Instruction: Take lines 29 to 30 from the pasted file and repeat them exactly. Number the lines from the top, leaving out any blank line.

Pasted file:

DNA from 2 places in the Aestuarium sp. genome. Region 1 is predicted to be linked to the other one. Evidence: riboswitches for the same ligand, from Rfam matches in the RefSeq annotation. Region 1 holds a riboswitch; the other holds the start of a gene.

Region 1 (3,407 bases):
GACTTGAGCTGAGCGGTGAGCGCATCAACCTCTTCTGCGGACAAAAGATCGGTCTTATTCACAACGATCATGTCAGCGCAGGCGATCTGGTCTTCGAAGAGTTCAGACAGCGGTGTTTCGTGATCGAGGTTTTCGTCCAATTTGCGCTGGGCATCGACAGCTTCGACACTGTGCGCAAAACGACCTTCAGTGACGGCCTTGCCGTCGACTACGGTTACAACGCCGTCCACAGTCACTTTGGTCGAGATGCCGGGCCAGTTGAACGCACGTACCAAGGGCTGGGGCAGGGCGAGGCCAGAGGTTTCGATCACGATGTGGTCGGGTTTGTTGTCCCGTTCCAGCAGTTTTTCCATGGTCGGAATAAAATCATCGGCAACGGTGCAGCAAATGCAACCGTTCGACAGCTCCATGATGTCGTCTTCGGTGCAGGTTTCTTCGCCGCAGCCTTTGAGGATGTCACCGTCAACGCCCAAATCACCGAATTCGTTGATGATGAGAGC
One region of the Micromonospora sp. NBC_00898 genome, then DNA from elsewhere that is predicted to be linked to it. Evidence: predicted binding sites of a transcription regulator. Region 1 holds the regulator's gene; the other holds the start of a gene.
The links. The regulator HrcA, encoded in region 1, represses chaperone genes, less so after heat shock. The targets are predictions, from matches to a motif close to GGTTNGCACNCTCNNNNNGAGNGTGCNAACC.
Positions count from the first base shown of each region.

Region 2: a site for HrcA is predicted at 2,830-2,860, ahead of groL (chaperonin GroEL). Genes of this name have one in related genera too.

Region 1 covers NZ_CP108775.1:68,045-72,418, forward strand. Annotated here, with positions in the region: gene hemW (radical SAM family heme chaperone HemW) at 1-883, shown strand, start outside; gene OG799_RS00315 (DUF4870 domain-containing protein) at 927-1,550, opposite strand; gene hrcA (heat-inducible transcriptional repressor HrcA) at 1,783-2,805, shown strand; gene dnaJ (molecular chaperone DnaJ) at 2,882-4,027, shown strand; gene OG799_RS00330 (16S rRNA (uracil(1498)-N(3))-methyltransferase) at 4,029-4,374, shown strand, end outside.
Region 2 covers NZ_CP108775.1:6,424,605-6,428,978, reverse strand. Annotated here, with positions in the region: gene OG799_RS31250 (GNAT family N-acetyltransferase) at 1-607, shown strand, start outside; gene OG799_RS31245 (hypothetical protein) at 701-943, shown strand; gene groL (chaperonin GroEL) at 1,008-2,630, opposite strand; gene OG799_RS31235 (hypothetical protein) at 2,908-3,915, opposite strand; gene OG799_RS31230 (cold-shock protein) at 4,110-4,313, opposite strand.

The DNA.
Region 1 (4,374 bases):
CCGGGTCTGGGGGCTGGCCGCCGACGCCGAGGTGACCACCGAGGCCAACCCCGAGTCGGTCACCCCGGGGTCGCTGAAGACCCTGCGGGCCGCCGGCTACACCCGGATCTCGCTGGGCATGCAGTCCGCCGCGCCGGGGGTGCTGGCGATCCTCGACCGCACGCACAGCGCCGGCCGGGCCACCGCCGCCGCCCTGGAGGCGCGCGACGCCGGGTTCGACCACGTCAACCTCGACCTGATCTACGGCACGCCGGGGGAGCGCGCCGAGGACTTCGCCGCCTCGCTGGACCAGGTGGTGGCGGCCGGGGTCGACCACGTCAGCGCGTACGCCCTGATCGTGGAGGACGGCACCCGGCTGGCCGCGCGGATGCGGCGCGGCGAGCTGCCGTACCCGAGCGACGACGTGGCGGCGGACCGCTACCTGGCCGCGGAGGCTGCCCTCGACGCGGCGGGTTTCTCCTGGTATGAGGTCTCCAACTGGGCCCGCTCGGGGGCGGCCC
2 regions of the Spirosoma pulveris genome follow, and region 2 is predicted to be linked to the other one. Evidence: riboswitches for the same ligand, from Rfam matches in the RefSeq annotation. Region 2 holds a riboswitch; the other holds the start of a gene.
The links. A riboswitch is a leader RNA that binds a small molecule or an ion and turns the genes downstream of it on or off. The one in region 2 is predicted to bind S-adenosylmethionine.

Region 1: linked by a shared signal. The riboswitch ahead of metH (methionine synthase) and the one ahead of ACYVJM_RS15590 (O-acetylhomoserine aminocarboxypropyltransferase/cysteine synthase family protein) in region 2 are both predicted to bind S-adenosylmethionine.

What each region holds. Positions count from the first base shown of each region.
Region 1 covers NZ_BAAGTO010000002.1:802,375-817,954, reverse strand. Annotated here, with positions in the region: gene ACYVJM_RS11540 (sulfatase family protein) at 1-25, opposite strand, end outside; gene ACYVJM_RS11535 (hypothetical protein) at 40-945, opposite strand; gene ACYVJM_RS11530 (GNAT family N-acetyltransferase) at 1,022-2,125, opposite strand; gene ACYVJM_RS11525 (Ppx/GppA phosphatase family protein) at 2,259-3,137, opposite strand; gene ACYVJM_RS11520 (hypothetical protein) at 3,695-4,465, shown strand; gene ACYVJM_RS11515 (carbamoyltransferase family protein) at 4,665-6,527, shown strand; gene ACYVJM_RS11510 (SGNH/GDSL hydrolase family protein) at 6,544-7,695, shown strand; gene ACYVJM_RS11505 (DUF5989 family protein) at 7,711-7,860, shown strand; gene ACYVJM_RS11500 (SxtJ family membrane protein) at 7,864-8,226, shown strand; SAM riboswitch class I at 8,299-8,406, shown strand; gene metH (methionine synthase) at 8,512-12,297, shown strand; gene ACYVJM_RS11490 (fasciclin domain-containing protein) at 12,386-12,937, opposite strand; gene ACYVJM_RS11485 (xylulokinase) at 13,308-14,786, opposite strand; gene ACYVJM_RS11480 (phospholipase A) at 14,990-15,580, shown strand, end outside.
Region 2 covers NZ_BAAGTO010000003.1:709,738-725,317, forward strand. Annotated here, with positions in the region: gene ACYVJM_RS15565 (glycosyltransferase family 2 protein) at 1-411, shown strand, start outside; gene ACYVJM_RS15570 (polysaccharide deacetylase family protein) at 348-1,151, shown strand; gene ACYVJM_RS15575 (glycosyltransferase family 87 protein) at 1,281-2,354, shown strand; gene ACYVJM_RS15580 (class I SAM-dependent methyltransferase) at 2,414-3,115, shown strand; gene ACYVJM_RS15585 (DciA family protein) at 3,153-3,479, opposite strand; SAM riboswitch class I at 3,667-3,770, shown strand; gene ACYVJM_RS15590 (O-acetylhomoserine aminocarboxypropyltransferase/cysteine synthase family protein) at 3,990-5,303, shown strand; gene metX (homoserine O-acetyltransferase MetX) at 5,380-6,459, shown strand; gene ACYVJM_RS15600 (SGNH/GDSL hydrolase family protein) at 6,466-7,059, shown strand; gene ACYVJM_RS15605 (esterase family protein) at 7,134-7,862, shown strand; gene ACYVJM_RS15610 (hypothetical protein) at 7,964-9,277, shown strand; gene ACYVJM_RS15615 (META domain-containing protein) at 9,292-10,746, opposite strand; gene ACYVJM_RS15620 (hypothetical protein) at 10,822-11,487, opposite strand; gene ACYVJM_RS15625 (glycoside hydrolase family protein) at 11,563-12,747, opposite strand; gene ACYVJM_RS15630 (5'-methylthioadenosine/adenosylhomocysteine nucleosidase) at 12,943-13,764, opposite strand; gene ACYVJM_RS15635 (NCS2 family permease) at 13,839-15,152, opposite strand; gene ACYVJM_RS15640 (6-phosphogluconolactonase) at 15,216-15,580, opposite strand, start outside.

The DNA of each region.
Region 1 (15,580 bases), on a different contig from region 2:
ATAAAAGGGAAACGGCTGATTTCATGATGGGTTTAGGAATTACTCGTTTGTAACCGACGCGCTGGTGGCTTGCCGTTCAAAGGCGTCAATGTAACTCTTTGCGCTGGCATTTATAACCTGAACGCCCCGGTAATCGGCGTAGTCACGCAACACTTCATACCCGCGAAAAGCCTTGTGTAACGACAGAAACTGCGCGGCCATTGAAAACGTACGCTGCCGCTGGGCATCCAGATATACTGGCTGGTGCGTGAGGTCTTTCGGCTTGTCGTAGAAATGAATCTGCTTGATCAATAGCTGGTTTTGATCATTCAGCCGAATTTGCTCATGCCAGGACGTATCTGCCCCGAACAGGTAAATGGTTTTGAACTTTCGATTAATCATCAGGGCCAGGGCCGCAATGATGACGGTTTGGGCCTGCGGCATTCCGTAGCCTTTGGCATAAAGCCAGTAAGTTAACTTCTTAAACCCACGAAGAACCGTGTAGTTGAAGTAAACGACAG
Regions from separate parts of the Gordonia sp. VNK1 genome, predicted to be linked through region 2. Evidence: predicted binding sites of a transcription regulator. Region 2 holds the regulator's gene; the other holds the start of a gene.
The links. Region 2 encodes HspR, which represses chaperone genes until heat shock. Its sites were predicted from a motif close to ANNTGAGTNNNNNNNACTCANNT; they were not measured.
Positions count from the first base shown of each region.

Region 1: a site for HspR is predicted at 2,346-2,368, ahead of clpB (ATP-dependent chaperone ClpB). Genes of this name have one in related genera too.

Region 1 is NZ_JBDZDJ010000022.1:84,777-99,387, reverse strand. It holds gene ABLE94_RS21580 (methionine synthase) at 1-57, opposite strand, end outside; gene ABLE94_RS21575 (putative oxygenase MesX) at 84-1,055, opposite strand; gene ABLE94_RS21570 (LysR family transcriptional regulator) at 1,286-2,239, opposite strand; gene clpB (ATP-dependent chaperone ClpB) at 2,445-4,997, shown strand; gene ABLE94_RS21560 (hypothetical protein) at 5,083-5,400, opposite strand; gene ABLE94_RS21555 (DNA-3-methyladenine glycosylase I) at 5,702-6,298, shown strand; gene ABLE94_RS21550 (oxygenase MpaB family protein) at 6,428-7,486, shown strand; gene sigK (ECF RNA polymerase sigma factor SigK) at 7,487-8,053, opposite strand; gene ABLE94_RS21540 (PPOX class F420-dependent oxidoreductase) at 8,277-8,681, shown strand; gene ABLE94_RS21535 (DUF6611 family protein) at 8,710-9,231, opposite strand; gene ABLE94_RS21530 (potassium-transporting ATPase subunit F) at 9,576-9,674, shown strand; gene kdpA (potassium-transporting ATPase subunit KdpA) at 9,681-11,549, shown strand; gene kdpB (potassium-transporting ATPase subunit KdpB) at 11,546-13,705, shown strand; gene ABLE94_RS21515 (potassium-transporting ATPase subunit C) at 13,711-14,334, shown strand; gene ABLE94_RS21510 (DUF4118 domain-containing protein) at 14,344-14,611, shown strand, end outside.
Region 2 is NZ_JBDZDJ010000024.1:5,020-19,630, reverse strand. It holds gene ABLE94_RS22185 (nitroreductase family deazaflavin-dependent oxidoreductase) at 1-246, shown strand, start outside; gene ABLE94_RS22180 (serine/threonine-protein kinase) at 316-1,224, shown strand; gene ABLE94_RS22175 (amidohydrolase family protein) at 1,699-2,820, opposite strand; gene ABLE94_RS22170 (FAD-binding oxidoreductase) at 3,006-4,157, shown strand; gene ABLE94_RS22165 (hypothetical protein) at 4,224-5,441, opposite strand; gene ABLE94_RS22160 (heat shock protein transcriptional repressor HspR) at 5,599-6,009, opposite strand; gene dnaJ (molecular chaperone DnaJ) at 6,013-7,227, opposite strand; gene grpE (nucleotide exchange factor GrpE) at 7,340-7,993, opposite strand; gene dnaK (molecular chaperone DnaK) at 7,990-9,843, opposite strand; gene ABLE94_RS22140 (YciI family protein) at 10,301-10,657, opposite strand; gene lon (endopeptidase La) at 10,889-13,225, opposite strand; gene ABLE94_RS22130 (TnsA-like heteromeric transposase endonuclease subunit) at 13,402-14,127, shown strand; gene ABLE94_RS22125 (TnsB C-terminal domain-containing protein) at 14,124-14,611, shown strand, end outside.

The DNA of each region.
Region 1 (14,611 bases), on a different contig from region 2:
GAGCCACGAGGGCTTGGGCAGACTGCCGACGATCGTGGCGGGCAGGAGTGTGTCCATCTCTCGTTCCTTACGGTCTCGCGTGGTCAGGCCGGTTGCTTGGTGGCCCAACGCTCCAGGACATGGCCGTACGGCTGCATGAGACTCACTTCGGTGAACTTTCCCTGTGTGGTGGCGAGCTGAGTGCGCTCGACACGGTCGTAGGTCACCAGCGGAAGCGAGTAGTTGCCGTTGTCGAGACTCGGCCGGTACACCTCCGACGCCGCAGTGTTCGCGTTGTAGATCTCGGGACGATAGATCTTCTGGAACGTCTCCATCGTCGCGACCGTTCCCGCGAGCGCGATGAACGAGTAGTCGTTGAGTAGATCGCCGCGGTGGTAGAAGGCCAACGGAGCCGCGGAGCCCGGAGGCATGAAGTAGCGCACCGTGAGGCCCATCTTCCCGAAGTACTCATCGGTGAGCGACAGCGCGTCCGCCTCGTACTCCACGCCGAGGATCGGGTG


Region 1 (14,611 bases), on a different contig from region 2:
GAGCCACGAGGGCTTGGGCAGACTGCCGACGATCGTGGCGGGCAGGAGTGTGTCCATCTCTCGTTCCTTACGGTCTCGCGTGGTCAGGCCGGTTGCTTGGTGGCCCAACGCTCCAGGACATGGCCGTACGGCTGCATGAGACTCACTTCGGTGAACTTTCCCTGTGTGGTGGCGAGCTGAGTGCGCTCGACACGGTCGTAGGTCACCAGCGGAAGCGAGTAGTTGCCGTTGTCGAGACTCGGCCGGTACACCTCCGACGCCGCAGTGTTCGCGTTGTAGATCTCGGGACGATAGATCTTCTGGAACGTCTCCATCGTCGCGACCGTTCCCGCGAGCGCGATGAACGAGTAGTCGTTGAGTAGATCGCCGCGGTGGTAGAAGGCCAACGGAGCCGCGGAGCCCGGAGGCATGAAGTAGCGCACCGTGAGGCCCATCTTCCCGAAGTACTCATCGGTGAGCGACAGCGCGTCCGCCTCGTACTCCACGCCGAGGATCGGGTG